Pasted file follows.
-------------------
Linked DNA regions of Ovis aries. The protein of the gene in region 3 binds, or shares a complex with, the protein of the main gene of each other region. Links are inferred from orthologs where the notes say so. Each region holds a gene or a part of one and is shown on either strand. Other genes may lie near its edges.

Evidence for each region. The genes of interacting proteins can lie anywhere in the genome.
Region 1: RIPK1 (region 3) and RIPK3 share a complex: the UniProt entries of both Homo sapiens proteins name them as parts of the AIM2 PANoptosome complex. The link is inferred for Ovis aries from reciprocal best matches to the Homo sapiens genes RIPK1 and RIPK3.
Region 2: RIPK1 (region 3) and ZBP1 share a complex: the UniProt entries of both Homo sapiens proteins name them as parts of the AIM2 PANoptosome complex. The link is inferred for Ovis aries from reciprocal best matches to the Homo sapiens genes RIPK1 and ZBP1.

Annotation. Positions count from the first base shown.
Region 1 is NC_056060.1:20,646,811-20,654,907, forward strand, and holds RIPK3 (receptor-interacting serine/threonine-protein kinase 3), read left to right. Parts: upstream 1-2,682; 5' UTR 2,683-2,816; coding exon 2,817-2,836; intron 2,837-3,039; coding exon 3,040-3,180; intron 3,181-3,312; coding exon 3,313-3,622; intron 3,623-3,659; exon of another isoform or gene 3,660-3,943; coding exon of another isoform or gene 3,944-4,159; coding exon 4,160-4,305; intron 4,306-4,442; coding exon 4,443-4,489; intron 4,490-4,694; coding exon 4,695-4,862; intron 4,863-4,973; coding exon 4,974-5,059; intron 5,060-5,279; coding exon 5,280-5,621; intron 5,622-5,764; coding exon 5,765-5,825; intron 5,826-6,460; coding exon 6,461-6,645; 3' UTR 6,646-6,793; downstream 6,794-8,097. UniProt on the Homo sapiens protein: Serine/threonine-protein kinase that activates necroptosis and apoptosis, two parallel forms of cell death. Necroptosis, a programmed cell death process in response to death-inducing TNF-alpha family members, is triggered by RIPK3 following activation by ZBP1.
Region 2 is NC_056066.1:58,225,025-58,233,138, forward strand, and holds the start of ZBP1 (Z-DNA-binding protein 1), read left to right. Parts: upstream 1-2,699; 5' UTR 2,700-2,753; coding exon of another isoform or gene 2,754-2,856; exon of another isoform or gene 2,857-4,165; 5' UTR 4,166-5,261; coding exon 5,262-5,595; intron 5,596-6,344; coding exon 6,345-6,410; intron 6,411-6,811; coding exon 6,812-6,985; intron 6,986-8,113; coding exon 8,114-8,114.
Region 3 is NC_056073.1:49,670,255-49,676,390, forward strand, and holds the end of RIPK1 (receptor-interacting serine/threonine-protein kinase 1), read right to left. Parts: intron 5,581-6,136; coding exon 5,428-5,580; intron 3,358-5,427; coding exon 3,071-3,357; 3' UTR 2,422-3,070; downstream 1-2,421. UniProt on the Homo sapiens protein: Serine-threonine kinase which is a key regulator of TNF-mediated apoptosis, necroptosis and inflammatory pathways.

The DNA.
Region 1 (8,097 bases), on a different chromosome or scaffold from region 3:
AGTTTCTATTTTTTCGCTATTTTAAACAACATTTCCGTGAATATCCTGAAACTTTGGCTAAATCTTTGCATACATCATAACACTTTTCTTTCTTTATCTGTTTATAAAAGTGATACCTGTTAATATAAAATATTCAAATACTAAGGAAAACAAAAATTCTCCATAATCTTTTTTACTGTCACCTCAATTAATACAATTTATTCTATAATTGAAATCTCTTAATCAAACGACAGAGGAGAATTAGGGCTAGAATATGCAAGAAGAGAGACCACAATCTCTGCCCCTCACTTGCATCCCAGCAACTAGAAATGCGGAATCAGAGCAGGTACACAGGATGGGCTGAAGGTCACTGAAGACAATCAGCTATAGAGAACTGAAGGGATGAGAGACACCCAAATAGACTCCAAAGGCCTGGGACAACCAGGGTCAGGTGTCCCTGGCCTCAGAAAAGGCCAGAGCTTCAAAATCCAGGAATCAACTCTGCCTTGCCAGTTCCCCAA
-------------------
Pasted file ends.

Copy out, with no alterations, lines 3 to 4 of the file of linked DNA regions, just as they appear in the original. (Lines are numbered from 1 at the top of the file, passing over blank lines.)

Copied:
Region 1: RIPK1 (region 3) and RIPK3 share a complex: the UniProt entries of both Homo sapiens proteins name them as parts of the AIM2 PANoptosome complex. The link is inferred for Ovis aries from reciprocal best matches to the Homo sapiens genes RIPK1 and RIPK3.
Region 2: RIPK1 (region 3) and ZBP1 share a complex: the UniProt entries of both Homo sapiens proteins name them as parts of the AIM2 PANoptosome complex. The link is inferred for Ovis aries from reciprocal best matches to the Homo sapiens genes RIPK1 and ZBP1.